POSTED: 01:30 a.m. HST, Oct 28, 2012
Honolulu resident Kathy Custer is a baby sitter by profession, but she can take a presidential ride whenever she wants to.
All she has to do is climb into her silver-blue Chevy Silverado Suburban with the "Obama" license plate, registered right here in the president's official birthplace.
It's the ultimate power trip when she rides around in the four-wheel-drive SUV, getting salutes from passers-by, being asked for photos of the car or being called "Mrs. President," which is how an attendant at a Waikiki parking lot addresses her whenever she pulls up.
"I really think a few times I've deserved a ticket and the police officer didn't give me one, and I can only think it must have been the Obama license plate," she said. "They don't even stop me."
Now you too can enjoy the same privileges: Custer is auctioning off the car on eBay, with bidding opening today. She plans to donate profits from the sale to the college fund of her boyfriend's sister's children.
Custer got the vehicle, license plate and all, from a friend, attorney William Biegenwald, who recognized the president's potential early on. "The very first speech he heard Obama give, he knew that that man was going to be president someday," Custer said.
Biegenwald ordered vanity plates and installed them with special bolts to deter would-be thieves. But three years ago Biegenwald was leaving for a job in the Middle East and gave the car to Custer.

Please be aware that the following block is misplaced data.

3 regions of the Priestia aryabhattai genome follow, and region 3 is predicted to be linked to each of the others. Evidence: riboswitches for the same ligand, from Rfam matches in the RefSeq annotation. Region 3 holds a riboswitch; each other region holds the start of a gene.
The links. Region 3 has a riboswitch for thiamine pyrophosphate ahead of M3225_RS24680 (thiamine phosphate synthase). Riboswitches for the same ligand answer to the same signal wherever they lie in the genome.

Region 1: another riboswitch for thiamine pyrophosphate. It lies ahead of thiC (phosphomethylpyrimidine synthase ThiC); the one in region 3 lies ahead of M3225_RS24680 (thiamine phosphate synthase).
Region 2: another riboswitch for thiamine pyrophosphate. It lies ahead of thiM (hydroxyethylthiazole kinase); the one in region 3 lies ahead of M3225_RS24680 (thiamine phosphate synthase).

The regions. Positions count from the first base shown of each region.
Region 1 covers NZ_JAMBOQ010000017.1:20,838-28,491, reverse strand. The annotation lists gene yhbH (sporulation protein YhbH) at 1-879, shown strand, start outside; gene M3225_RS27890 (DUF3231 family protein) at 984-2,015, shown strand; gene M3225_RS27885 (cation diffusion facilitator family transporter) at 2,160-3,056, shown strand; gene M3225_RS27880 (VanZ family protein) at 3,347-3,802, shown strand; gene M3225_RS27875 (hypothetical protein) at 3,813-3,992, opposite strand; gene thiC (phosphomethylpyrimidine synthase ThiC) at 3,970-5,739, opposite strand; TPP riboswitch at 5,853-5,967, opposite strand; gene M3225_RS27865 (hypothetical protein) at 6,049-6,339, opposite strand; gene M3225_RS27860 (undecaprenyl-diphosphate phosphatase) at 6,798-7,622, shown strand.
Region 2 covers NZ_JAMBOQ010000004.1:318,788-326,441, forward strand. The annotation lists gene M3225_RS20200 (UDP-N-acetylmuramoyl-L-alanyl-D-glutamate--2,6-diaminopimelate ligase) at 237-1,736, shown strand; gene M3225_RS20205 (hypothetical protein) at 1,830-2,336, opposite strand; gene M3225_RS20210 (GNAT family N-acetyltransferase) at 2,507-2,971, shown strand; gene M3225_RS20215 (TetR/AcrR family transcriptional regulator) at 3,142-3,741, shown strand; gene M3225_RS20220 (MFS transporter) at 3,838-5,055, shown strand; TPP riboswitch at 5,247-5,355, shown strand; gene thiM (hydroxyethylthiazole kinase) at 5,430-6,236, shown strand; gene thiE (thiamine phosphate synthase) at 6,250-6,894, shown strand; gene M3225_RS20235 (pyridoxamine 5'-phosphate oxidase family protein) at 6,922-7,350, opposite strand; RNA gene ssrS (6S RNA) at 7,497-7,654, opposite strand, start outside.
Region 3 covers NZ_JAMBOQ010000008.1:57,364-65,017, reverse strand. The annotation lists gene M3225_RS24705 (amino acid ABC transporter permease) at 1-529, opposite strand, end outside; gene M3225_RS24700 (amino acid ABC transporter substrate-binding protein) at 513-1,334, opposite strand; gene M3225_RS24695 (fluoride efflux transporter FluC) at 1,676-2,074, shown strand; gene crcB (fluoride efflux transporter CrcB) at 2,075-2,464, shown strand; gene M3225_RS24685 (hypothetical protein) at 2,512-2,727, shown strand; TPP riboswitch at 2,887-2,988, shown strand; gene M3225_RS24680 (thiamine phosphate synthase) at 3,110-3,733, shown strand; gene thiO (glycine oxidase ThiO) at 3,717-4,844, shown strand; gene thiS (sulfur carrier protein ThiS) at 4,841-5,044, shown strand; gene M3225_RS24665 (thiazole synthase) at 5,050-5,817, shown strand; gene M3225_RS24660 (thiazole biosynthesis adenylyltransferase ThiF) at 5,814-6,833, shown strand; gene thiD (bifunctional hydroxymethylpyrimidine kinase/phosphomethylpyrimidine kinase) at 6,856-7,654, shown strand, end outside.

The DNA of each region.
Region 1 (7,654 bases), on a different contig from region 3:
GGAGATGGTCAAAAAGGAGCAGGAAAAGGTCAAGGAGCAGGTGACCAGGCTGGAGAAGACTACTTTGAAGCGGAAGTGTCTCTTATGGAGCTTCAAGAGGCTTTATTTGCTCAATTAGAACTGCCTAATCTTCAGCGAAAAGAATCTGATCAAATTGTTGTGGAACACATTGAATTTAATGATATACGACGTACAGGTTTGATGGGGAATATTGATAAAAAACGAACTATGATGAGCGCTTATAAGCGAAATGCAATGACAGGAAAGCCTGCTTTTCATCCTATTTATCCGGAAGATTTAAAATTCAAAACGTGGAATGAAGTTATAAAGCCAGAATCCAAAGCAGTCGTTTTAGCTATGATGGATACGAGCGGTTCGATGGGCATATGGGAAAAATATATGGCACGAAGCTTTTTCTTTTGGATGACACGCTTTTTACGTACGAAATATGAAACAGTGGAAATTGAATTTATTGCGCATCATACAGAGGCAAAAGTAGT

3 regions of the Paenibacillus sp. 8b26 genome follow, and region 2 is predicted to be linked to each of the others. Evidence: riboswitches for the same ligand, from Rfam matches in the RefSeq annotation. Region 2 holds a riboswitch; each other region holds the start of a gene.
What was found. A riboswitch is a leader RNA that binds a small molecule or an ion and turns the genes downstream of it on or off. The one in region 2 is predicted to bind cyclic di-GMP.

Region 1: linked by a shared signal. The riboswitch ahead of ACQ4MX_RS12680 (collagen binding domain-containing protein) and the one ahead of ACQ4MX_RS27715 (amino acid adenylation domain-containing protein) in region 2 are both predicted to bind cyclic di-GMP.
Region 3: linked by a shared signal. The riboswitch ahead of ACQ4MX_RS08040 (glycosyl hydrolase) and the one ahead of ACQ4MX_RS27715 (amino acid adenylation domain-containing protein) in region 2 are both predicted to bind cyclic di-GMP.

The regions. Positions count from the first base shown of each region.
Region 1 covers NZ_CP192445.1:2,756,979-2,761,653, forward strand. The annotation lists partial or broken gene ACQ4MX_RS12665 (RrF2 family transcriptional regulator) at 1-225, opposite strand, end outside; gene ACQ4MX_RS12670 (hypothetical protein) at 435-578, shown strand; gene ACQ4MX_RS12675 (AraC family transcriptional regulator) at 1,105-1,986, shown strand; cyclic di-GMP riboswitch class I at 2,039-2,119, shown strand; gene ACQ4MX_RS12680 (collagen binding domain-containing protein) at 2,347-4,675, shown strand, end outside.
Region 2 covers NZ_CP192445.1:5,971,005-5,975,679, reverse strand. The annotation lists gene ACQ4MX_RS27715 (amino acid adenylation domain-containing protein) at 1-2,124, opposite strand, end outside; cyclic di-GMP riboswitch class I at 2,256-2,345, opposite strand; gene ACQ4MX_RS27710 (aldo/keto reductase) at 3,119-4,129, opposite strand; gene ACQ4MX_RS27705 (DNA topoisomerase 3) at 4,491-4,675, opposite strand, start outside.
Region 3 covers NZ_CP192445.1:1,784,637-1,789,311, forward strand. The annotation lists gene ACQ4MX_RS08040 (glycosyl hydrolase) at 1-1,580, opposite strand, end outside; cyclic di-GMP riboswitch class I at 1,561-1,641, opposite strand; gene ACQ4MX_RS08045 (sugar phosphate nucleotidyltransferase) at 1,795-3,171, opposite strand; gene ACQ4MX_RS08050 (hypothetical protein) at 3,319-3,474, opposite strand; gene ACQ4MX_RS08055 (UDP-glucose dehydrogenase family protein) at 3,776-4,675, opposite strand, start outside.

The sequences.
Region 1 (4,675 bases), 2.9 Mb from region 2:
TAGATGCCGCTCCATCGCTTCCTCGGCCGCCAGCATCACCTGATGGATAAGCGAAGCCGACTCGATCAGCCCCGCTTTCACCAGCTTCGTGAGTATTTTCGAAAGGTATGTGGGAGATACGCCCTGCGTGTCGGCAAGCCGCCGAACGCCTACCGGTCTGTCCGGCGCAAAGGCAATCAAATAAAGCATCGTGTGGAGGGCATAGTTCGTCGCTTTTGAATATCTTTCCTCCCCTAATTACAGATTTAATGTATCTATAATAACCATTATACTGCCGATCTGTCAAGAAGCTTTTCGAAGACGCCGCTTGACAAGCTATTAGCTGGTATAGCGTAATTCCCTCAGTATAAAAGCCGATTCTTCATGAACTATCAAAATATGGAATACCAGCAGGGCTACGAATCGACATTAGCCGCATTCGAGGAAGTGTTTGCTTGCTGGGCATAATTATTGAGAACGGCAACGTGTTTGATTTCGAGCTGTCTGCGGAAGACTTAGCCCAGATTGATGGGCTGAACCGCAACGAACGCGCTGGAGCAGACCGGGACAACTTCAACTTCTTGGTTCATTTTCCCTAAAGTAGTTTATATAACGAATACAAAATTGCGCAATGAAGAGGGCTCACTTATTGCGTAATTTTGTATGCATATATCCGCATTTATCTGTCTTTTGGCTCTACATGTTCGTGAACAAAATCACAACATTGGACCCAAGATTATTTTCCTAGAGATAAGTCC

"We would go on all these fun adventures around the island," Custer said, referring to kayaking and dive trips they took together. "And it was always in this Suburban. … I definitely appreciated his vehicle, and I would go, ‘Wow, this is so great!'
"I guess he just sat down and thought of all his friends — who he thought would appreciate it the most — and I was so fortunate that he picked me. So when he told me he wanted to gift it to me, I was speechless. … I insisted he not give it to me, but he did."
Custer usually rides a motorcycle, using the Obama car for camping trips and grocery runs. Mostly, it's been parked in front of her home. Although it has 150,000 miles on it, she said "it's in really good condition, considering it's 18 years old."
She is trying to raise money to help two young people, Katie and Logan Garring of California, pursue their dream careers — Katie in business and Logan in engineering. They are two of four children being raised by a single mother who is struggling to make ends meet.
"I thought with the election this is a good time to just sell it and see how much we get for it," Custer said.
She hopes the license plate has enough cachet to get far more than what the vehicle alone would net. Other states allow license plates to be sold, and the website www.greatplateexchange.com lists Obama-related license plates at as much as $1.1 million. Hawaii does not allow license plates to be sold separately from vehicles.
"I would be really happy with $20,000," she said. "I know the Kelley Blue Book value is about $2,000, pretty low. … But I think $20,000 would be such a great number to give toward education, and then $50,000 just means they get to go to university instead of community college."
She doesn't care whether a Republican or Democrat buys it.
"A Republican might want to take this thing and burn it, or it's going to be a Democrat who's going to cherish it. I just think I won't ask."
The auction opens today and will close on election day, Nov. 6.